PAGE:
“Raptor’s Revenge” continues in Nightwing #33, as Tim Seeley and Javier Fernandez deliver the penultimate issue of their run on the title. So, how does it hold up on its own and in the context of the run as a whole? Is it good?
I really loved the start of this run of Nightwing. It largely helped to establish my interest in the character. This final arc, however, has been a disappointment, and this issue is sadly no exception. I’ll start by addressing the writing: it’s passable. The pacing is decent, the events are clear, and there isn’t nearly as much cringe-worthy dialogue as in previous issues. If it sounds like I’m damning Nightwing #33 with faint praise, well…I can’t say that I’m not. Coherence is present in the issue, but nothing of interest is.
This arc is named after Raptor, but we’re one issue away from the conclusion and we still haven’t seen any meaningful interactions between Dick and his coolest nemesis. Pigeon, Blockbuster, and Tiger Shark all vying for page-time certainly doesn’t help matters; it feels almost unforgiveable to have four villains present without any of them being exciting. This lack of excitement extends to Dick and the supporting cast as well. There’s just no sense of stakes or emotional weight to any of the drama here.
The issue’s strongest attribute is its artwork. Javier Fernandez’s work is always at least solid, even when it’s not his best. Characters’ facial expressions are always quite well rendered, and Nightwing’s acrobatics are nicely done. I also give Fernandez props for imbuing the issue with a sense of movement that helps keep the reading experience quick and smooth. If it weren’t for these solid visuals, the issue would likely fall a lot flatter than it already does.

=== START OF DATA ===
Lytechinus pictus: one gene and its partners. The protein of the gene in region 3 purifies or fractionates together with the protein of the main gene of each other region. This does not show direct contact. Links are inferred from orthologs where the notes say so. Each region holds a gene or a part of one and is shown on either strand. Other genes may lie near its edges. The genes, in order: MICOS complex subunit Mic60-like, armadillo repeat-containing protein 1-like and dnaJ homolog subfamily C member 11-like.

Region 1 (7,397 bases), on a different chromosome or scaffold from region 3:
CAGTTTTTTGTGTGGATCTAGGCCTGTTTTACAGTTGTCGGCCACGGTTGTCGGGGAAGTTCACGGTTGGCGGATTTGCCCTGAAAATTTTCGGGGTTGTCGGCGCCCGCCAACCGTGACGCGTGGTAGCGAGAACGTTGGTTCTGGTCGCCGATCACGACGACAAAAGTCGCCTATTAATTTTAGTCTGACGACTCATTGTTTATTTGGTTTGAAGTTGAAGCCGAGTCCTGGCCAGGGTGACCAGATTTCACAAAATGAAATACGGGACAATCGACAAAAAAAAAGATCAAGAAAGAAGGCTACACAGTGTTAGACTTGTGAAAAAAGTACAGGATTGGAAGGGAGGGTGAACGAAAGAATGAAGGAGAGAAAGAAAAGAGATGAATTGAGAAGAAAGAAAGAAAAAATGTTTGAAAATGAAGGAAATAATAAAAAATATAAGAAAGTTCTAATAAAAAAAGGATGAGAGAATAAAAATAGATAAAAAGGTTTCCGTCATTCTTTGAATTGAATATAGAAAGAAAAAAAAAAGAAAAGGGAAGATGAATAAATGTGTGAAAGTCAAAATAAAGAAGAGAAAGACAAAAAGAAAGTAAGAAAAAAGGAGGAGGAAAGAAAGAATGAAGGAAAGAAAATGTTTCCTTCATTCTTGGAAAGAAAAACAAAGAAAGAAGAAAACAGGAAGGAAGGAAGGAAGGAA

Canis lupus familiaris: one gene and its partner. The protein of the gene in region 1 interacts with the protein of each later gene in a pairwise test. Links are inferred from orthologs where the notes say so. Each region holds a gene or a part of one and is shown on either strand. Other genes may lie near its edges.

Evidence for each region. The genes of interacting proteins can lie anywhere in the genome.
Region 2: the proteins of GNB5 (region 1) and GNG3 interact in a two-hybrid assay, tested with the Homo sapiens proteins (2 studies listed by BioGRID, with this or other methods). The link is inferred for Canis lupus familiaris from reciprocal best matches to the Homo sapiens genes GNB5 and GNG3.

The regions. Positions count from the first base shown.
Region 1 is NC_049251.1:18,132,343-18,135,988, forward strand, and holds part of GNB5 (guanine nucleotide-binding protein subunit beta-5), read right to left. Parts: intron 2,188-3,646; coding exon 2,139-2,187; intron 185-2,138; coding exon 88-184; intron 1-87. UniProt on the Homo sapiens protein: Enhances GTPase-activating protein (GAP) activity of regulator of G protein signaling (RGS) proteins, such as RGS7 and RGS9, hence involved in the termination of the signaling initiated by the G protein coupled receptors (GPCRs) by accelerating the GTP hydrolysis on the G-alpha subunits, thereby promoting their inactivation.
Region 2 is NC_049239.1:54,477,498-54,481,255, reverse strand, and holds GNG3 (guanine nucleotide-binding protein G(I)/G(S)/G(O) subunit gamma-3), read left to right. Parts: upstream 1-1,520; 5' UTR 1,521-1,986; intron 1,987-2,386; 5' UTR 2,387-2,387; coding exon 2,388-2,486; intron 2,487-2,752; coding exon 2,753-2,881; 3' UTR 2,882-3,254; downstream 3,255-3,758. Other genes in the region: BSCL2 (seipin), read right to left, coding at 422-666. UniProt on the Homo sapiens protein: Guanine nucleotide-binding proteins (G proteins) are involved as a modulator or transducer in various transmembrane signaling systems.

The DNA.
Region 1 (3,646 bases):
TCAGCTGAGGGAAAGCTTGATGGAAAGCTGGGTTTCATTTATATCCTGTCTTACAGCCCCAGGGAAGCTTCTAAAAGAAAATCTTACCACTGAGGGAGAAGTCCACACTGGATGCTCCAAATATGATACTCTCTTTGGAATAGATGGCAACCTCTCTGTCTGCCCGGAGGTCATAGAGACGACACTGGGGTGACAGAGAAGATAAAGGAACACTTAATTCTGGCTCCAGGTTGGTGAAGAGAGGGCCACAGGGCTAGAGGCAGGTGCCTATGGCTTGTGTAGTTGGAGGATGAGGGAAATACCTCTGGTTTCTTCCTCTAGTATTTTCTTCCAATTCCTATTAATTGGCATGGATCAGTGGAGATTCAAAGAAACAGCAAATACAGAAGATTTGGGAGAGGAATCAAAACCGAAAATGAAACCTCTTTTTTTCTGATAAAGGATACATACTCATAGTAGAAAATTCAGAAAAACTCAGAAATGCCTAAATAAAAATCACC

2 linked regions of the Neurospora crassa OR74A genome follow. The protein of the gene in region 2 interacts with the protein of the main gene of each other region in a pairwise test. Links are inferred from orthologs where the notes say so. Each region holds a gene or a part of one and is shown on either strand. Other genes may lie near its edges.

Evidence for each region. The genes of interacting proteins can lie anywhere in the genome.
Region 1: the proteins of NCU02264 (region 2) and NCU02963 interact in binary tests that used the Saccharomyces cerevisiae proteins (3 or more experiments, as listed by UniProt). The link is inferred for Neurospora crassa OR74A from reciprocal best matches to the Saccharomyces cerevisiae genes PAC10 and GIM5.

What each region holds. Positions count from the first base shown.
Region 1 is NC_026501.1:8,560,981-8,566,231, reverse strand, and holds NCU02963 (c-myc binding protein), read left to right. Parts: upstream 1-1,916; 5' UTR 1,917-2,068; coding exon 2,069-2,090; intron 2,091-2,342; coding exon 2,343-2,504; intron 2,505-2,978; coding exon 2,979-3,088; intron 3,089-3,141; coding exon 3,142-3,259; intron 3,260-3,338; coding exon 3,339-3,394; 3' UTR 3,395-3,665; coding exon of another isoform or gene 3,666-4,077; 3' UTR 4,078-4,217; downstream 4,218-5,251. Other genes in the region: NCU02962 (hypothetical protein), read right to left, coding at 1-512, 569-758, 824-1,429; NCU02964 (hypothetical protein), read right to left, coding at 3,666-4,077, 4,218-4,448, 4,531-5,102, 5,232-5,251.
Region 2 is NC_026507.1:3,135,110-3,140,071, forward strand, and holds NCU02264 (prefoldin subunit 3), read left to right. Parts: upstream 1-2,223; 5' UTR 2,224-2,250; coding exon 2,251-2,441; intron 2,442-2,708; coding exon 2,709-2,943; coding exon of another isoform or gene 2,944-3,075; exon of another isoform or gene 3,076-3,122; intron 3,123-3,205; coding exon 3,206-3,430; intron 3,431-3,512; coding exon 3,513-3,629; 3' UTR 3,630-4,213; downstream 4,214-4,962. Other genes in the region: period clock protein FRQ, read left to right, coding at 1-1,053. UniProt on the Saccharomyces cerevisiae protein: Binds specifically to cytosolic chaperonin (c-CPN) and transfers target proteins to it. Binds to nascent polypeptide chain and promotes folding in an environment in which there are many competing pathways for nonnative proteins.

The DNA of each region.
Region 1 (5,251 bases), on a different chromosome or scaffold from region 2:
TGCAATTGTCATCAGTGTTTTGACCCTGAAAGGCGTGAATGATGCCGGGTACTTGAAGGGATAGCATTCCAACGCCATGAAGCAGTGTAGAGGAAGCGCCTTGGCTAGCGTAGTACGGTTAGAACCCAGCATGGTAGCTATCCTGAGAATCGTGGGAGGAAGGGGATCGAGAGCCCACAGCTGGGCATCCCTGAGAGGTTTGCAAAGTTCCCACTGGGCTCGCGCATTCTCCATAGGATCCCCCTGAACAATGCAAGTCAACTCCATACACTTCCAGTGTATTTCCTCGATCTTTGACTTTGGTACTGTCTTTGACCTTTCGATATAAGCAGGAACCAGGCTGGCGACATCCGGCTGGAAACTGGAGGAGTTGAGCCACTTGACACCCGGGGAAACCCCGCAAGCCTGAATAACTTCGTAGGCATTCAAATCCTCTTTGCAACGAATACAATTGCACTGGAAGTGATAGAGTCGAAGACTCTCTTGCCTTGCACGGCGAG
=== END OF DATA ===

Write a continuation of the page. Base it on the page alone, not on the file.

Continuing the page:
With that said, though…this still isn’t Fernandez’s best work. Characters’ bodies frequently shift levels of detail, usually for the worst. There are points throughout the issue where the visuals look like rushed outlines, especially where Pigeon is concerned. Most of the art here isn’t that bad, but the inconsistency is still disappointing. Colorist Chris Sotomayor is probably the most consistently performing member of the creative team here, as he seems to add more sense of depth and detail than the actual pencils would have otherwise. All of Blüdhaven’s neon lights are also fun as always.
Nightwing #23 isn’t bad by virtue of terrible dialogue, incoherent writing, or visually displeasing art. It’s just forgettable due to inconsistent amounts of detail, questionable plot choices, and a complete and total lack of characters worth rooting for. This issue is about as average as it gets, which is a sad point to reach after the series’ promising start.
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